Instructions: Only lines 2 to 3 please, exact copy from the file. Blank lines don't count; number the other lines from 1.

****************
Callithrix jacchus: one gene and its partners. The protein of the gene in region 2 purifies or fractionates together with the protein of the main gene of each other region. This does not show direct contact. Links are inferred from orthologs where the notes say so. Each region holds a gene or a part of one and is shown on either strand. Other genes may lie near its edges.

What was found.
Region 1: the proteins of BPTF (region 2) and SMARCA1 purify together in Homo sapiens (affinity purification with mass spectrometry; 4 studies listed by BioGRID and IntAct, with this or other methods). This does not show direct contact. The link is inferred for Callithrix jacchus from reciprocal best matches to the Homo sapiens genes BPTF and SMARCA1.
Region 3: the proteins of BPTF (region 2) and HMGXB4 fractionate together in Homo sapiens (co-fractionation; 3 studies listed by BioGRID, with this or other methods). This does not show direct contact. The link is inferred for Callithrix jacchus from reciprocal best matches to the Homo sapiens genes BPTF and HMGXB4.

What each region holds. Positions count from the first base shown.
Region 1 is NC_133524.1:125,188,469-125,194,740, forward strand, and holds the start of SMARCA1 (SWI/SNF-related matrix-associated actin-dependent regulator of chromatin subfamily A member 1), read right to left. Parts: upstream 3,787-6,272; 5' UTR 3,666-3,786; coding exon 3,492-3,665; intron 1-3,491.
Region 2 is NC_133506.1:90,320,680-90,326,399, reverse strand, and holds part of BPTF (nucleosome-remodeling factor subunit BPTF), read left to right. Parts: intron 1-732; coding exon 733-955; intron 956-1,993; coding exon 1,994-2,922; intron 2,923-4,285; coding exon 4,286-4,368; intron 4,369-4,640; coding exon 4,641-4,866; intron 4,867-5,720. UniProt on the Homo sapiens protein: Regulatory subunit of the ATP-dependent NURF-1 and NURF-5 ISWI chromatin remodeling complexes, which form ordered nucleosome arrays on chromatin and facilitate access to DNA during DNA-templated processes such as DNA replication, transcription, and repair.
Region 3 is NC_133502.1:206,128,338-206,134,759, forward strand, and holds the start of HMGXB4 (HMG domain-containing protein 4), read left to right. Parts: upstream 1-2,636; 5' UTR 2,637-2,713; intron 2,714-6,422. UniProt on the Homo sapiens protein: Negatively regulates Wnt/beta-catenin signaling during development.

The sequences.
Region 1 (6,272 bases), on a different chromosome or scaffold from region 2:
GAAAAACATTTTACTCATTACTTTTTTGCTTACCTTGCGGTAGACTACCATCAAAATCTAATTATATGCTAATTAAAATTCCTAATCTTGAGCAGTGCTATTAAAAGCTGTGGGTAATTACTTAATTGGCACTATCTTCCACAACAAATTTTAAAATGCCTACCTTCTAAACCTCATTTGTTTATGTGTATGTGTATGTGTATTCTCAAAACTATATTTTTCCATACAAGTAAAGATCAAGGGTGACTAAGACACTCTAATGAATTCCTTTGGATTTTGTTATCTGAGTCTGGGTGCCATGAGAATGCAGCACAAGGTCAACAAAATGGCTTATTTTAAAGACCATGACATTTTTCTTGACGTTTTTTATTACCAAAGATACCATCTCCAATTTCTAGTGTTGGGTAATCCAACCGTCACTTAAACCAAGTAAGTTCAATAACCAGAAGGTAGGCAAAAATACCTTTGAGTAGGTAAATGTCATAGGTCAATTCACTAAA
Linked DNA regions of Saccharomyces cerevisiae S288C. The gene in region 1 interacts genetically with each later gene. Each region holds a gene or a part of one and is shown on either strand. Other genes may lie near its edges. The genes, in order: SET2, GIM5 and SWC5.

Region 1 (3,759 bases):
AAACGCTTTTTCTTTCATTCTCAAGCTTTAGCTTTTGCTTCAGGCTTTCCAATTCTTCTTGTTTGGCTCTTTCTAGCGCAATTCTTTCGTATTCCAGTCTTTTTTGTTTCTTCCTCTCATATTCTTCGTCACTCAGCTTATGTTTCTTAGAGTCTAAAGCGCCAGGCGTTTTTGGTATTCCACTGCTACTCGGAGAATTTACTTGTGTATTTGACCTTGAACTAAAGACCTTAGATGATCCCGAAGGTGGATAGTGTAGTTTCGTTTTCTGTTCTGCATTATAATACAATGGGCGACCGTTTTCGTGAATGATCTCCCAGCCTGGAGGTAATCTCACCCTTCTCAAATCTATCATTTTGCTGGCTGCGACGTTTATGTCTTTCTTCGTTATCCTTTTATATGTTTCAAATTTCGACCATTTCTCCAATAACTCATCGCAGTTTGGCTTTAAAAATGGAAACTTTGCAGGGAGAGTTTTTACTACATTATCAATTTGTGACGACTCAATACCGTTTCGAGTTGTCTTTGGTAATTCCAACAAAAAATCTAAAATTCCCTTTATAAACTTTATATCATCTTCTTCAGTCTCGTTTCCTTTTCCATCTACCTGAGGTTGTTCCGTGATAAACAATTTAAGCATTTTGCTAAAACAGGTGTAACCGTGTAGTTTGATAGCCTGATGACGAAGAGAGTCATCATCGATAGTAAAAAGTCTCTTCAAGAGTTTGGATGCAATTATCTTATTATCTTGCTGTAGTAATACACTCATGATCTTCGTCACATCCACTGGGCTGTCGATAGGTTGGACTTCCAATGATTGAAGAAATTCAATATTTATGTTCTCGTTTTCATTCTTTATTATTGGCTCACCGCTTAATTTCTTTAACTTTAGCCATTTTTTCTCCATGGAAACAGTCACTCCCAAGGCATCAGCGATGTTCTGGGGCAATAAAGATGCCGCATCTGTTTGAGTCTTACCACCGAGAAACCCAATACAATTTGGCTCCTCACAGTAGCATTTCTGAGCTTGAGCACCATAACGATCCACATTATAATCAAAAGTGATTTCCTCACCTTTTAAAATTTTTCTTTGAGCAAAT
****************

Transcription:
What was found.
Region 1: the proteins of BPTF (region 2) and SMARCA1 purify together in Homo sapiens (affinity purification with mass spectrometry; 4 studies listed by BioGRID and IntAct, with this or other methods). This does not show direct contact. The link is inferred for Callithrix jacchus from reciprocal best matches to the Homo sapiens genes BPTF and SMARCA1.